Monday, January 15, 2007


Photographer unknown
Today is the seventh anniversary of my mother's death. I still miss her. She was a beautiful, strong woman. Dancing was her life. In her mid-eighties she would still get out on the dance floor, with anyone who would whirl her about. I once made the mistake of suggesting, ever so lightly, that she might want to slow down just a bit. She looked at me with love, and said: you don't understand. What better way to die, than while dancing? I couldn't argue with that. IF there truly is a place we go after death, I hope she is this age, wearing this dress and dancing her heart out.
for Maggie, 1913-2000
Driving home--past the Great Miami river
where mighty Tecumseh once roamed.
Flowing out of its banks this rainy winter,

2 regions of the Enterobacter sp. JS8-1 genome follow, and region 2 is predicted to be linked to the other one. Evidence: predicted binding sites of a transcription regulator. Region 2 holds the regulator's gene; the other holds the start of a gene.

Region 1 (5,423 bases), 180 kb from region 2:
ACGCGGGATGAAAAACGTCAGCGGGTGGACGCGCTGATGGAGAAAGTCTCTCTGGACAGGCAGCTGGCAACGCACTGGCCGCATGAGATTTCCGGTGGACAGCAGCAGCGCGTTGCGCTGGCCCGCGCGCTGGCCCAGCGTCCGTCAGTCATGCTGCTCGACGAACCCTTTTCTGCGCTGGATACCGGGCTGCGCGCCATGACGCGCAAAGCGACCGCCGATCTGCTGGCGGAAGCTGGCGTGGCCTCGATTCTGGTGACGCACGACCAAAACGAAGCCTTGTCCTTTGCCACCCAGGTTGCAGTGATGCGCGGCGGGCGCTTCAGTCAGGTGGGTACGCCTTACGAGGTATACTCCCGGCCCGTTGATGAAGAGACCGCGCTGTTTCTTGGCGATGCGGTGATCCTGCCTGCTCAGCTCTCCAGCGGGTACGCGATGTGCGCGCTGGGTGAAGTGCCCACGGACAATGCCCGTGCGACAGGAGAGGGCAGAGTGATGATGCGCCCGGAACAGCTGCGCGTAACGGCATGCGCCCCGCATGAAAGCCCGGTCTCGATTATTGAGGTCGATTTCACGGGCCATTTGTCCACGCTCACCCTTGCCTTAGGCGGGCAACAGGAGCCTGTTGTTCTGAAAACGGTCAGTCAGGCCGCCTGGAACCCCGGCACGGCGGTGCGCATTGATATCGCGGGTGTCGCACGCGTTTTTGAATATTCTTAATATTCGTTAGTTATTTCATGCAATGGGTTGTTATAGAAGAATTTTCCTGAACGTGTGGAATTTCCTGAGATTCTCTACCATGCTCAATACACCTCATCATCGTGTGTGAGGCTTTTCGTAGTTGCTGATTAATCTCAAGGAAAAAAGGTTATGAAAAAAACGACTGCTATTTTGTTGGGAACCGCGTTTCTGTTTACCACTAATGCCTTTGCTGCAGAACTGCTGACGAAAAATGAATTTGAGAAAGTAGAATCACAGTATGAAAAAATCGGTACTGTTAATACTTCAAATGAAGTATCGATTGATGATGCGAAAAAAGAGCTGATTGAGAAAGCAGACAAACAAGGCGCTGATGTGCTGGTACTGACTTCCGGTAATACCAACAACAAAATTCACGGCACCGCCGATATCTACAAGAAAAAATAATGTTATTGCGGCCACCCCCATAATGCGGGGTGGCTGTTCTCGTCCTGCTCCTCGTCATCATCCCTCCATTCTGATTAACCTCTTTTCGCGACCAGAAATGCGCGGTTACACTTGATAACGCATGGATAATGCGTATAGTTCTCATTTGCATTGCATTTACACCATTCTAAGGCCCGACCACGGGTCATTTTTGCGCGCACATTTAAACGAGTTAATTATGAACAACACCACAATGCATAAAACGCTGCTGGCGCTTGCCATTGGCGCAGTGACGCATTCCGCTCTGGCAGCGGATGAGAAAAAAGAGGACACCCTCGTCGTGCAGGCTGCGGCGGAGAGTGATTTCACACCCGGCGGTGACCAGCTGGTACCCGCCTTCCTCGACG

the water moves silently through stark trees.
A puzzled crow calls, a hawk,
its white breast ruffled in the cold,
surveys the river--no longer contained,
free at last.
I come to the Pasco road, turn north
toward the hill where you are buried.
As I climb, the earth is spongy beneath me.
The radio said snow is approaching.
It was seven years ago, in ice
and a wind more cruel than this
that you were laid to rest,
your small green urn so alone
on the frozen earth.
There are roses carved on your stone.
A plastic flower from someone's grave
skitters about in the wind.
In summer this is a singing place
with birds and sun and starlight on maples.
Today it lies uneasy in this winter
that holds off, wrapping snowy blankets
about itself, refusing to share.
There are miles to go yet to the place
where I was born, to friends' houses,
to laughter, wine and food,
so I whisper goodbyes, love,
apologies for leaving too soon,
place the plastic rose on your stone
and pray that from this grave
you are risen--the urn shattered,
no longer able to contain you.


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